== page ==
Therefore, he said it was “exciting to see Korey’s success.”

“His family and mine made the same decision about not wanting to stay in Los Angeles, and Korey and I share a passion for being able to make films and other entertainment here instead,” Klein said. “It is great to see him actually doing it.”

“The great thing about this movie, is it was a win all the way around,” Klein said, “for Korey, for Otsego Media, for the filmmakers and for Film COOP. We put out a call for a hideaway location on our Facebook page and within a week they had scouted several locations in the county and determined this is where they wanted to film. And Korey did such a good job finding them locations, they hired him to film the movie for them.

“It was just win-win-win and that was great to see,” he continued.

Klein said there are other projects in preproduction that will film in Otsego County this year, including an upcoming movie about local bar owner Eva Coo and her murder trial. He and Rowe will also be shooting a television pilot together in the winter, he said.

“Our goal is to build a new industry here and it is beginning to happen,” Klein said. “It is an amazing thing to watch happen and it is an amazing thing to be a part of as it happens.”

In the fall, the film commission plans to host about a dozen female filmmakers for a destination weekend location tour of the county, the 2021 Women in Film Peak Leaf Week Location Tour and Networking Event.

The tour, which is designed to bring industry decision makers to see everything Otsego County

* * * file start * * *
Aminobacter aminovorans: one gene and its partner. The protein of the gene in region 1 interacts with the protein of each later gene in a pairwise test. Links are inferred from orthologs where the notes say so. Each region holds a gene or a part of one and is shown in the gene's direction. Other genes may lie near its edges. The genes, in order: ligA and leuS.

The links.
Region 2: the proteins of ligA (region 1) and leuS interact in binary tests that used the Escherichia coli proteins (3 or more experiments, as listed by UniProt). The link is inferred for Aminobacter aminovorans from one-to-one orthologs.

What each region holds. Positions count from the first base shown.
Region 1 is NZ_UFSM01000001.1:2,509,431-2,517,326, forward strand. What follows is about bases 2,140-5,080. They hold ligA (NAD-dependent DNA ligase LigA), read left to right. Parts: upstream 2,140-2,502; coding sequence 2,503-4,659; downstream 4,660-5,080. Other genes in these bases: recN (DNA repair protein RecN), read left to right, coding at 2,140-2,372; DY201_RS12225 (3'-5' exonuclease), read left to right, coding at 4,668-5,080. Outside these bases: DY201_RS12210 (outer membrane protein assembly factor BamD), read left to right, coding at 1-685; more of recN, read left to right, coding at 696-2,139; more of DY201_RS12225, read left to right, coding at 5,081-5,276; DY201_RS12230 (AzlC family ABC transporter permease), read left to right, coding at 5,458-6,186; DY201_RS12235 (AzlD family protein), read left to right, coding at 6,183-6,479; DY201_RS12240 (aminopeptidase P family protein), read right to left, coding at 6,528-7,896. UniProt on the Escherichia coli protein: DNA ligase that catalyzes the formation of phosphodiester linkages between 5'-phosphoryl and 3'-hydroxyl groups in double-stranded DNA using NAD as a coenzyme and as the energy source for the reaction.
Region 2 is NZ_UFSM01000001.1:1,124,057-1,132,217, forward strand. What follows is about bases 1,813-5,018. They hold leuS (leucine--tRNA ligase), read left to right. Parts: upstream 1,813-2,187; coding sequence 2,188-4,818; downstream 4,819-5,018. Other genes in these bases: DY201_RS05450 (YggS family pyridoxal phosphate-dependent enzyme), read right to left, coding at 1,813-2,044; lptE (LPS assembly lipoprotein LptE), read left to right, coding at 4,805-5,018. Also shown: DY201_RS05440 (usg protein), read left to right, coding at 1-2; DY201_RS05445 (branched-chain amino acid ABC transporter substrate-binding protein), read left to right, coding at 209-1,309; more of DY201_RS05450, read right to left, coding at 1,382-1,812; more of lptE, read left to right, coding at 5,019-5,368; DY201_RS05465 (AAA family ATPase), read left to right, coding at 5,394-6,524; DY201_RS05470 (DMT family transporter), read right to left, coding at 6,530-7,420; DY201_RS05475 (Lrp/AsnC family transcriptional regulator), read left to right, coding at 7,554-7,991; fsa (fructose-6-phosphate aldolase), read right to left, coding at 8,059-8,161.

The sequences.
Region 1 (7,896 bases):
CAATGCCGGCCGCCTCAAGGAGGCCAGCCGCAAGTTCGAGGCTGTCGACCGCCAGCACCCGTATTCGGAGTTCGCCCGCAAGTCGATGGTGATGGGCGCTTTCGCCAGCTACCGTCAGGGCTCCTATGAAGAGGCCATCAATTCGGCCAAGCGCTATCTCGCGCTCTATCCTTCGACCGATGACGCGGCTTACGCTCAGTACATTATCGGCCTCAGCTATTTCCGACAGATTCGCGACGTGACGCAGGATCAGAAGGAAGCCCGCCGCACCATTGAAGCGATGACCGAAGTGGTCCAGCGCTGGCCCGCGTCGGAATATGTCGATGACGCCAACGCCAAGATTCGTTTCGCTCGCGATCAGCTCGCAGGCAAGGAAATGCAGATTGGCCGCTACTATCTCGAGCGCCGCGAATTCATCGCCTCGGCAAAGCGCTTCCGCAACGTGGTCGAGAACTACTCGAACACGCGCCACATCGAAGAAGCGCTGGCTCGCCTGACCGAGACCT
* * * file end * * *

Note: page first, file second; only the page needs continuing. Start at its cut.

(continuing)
has to offer, in terms of filming locations, will run from Thursday, Sept. 30, to Sunday, Oct. 3. It will include trips throughout Otsego County, as well as to The Stanley Theater in Utica.

Go to Film COOP on Facebook or www.film-coop.com for more information.

Executive Producer Jeff Miller stands in front of a film set in Middlefield, where he was filming ‘Bring Him Back Dead’ on Wednesday, July 14. (Kevin Limiti/AllOtsego.com).

 


3 thoughts on “Lights, camera, Otsego County: Summer film shoot for ‘Bring Him Back Dead’ highlights industry’s growth in Cooperstown, Oneonta

  1. William Rosencrans

    Is Millman Productions currently accepting other original screenplays for review? My name is William Rosencrans, and I am the author of St. Judy’s Comet. It is a powerful coming of age story, set in the Albany, New York area. If so, whom may I send this work to?

  2. Christina

    Hi Jeff,
    I have13 episodes written plus the music and lyrics for an original series. The episodes were adapted from the novels. The star is a high-profile rock star/time traveler/political activist.
    The Deck is completed plus the graphic novel. Any interest?